“The first step you take in correcting that is reaching out to groups to address certain perceptions about him,” Winston said. “It will be a challenge, but it’s not clear that views about him have completely hardened yet, so there’s opportunity here.”

…And an April poll from Gallup found that 70 percent of women view Trump unfavorably, with only 23 percent saying they had a positive view of him.

“That’s a huge problem and a terrible place to be,” said Winston. “Women make up a majority of the electorate. At this point, the best asset Trump and Clinton have is how unpopular the other candidate is.”

For more, head here.

WashPo: “Trump’s improbable coup leaves Republican Party in an identity crisis”

by Emily O'Connor

In an article discussing what a Trump nomination means for the Republican party, the WG’s David Winston comments on the challenge of creating a majority coalition:

“The question is whether Trump can put together a majority coalition with unfavorable ratings in the mid-60s,” said veteran GOP pollster David Winston. “Granted, Clinton is in the mid-50s with her ratings, but he has to define a plan to get his unfavorable numbers down. If he can’t, it’ll be a big problem.”

For more, head here.

LA Times OpEd: “Never say #NeverTrump”

by Emily O'Connor

Commenting in an LA Times column by Doyle McManus, the WG’s David Winston lays out challenges for Republicans in the election ahead – Trump’s unfavorables, particularly among women, and Congressional Republican candidates’ potential need for ticket-splitting voters and a sense of direction for those candidates.

“The structural problem of the Trump candidacy is his ‘unfavorable’ numbers,” GOP pollster David Winston told me. “Among women, who — did I mention? — are the majority of the electorate, his unfavorables are in the 70s. Those aren’t easy numbers to turn around, particularly when a candidate has had as much exposure as Trump.”

…In some states, candidates “are going to depend on people who are voting for [Democrat Hillary] Clinton to switch sides and vote for the other party” when it comes to Congress, Winston noted. “That’s hard to do.”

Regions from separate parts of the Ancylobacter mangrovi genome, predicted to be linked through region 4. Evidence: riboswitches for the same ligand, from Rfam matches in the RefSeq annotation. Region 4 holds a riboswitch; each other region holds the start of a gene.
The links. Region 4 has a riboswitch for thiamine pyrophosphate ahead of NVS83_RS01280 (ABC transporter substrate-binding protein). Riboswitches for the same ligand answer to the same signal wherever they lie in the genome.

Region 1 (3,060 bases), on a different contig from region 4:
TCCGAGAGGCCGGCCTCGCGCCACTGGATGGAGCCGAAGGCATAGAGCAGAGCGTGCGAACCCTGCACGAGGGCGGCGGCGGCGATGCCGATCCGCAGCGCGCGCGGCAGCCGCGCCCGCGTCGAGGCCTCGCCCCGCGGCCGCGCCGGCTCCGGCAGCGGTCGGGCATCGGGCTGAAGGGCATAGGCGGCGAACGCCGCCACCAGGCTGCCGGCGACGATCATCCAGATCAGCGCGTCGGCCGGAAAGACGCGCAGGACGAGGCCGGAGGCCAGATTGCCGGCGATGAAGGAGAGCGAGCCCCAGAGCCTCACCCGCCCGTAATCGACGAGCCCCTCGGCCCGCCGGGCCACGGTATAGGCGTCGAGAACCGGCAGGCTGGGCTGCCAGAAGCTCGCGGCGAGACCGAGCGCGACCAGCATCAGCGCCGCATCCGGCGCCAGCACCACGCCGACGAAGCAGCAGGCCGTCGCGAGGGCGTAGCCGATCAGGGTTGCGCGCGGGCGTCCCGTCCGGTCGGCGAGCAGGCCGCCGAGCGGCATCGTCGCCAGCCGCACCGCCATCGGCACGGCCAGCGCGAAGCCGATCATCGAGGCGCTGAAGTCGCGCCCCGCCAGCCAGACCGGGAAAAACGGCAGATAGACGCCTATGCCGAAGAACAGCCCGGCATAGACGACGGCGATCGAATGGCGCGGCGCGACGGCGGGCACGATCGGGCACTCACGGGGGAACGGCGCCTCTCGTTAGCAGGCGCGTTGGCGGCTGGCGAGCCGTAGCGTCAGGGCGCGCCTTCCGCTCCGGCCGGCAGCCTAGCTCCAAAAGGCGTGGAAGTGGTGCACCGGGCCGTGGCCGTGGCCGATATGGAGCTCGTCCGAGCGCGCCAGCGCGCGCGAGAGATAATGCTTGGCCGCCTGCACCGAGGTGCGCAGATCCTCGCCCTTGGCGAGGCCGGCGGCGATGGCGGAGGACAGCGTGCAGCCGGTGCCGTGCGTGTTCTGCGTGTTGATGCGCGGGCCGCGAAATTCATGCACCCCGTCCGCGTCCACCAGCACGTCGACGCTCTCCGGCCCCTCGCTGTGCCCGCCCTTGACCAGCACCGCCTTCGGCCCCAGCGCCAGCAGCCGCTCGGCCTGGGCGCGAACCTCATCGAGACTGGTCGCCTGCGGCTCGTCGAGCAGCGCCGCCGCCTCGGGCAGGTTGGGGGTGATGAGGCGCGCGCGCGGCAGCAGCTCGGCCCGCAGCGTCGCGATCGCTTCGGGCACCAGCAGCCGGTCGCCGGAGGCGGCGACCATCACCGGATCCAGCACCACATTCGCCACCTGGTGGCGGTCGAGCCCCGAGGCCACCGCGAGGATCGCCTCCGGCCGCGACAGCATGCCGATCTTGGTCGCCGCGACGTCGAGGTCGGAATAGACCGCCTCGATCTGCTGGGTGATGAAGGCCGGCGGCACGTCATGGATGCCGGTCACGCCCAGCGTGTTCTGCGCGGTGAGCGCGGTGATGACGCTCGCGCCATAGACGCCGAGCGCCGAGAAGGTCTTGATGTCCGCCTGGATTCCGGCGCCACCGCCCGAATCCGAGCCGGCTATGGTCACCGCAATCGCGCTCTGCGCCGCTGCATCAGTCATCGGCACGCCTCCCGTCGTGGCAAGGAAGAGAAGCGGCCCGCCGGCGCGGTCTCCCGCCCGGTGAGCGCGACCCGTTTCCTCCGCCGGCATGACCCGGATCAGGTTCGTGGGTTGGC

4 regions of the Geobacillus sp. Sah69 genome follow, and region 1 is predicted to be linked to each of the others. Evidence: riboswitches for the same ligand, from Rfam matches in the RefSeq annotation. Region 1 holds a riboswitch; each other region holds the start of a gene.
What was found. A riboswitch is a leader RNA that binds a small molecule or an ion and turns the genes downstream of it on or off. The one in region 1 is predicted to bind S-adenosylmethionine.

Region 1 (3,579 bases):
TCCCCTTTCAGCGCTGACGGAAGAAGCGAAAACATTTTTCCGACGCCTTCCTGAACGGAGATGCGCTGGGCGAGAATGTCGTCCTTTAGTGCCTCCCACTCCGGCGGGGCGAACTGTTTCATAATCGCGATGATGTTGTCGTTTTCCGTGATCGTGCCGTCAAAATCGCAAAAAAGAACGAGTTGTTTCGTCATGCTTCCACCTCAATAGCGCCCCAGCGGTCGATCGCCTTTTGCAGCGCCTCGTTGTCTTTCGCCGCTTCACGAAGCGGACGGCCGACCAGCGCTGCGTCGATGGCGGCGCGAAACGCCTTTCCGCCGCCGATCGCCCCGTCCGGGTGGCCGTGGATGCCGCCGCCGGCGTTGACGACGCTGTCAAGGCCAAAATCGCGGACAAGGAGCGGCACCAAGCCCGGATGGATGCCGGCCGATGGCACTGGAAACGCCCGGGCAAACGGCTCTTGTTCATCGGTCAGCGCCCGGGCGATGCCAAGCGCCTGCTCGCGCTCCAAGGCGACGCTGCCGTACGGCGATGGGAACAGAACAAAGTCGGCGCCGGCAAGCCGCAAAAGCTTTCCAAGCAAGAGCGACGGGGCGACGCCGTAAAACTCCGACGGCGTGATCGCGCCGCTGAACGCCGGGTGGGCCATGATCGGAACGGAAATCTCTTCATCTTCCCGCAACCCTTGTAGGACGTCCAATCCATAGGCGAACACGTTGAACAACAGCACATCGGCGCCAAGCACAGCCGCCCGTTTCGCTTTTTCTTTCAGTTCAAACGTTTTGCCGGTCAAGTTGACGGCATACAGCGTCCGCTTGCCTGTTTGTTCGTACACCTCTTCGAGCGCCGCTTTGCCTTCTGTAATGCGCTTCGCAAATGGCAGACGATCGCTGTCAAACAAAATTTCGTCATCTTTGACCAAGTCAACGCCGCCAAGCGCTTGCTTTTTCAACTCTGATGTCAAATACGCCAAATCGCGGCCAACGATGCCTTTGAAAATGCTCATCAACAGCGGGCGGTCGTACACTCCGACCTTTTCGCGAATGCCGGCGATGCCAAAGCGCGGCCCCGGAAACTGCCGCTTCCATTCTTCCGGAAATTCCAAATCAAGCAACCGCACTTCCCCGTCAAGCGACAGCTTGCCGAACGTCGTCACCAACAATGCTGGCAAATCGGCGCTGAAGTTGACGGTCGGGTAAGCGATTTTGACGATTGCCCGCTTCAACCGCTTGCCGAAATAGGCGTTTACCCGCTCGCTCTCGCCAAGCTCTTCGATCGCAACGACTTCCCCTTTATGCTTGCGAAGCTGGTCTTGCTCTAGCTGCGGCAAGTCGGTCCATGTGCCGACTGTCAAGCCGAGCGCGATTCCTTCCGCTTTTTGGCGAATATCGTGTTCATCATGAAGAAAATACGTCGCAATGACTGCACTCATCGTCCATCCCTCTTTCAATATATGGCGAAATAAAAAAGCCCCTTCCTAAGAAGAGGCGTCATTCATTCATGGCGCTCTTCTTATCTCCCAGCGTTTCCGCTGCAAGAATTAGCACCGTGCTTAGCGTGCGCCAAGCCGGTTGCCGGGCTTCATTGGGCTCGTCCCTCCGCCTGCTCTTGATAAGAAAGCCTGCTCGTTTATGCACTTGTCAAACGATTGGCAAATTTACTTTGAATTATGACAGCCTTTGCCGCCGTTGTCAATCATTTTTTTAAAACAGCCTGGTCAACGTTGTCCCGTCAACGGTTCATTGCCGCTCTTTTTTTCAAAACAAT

…“House candidates are going to need a sense of direction, and they don’t necessarily want to rely on Trump to provide it,” Winston said. If Trump appears headed for defeat, the Ryan program could give them a lifeline.

Yet –

…“Everybody writes off a party after it has a bad election,” Winston said. “After 2008, when Obama won, people said it was the end of the Republican Party. But two years later we had 2010 and won a majority in the House.”

For more, head here.

NYT: “Peril, Promise of Clinton Candidacy Both on Display Lately”

by Emily O'Connor

In an article that discussed opportunities and challenges facing likely presidential candidate Hillary Clinton, the WG’s David Winston commented:

Republican pollster David Winston said the idea of a female president holds obvious appeal but can only be taken so far.

“It gives her an opportunity to be listened to that will be helpful to her,” says Winston, “but she’s got to do something with that opportunity.”

The article also dealt with the dynamics of managing controversies past and present:

“The thing about having baggage is that it’s something you always have to manage,” Winston says. “What she’s got to do, and she obviously struggled with it this week, is how do you manage it in such a way that it allows you to say the things you want to say?”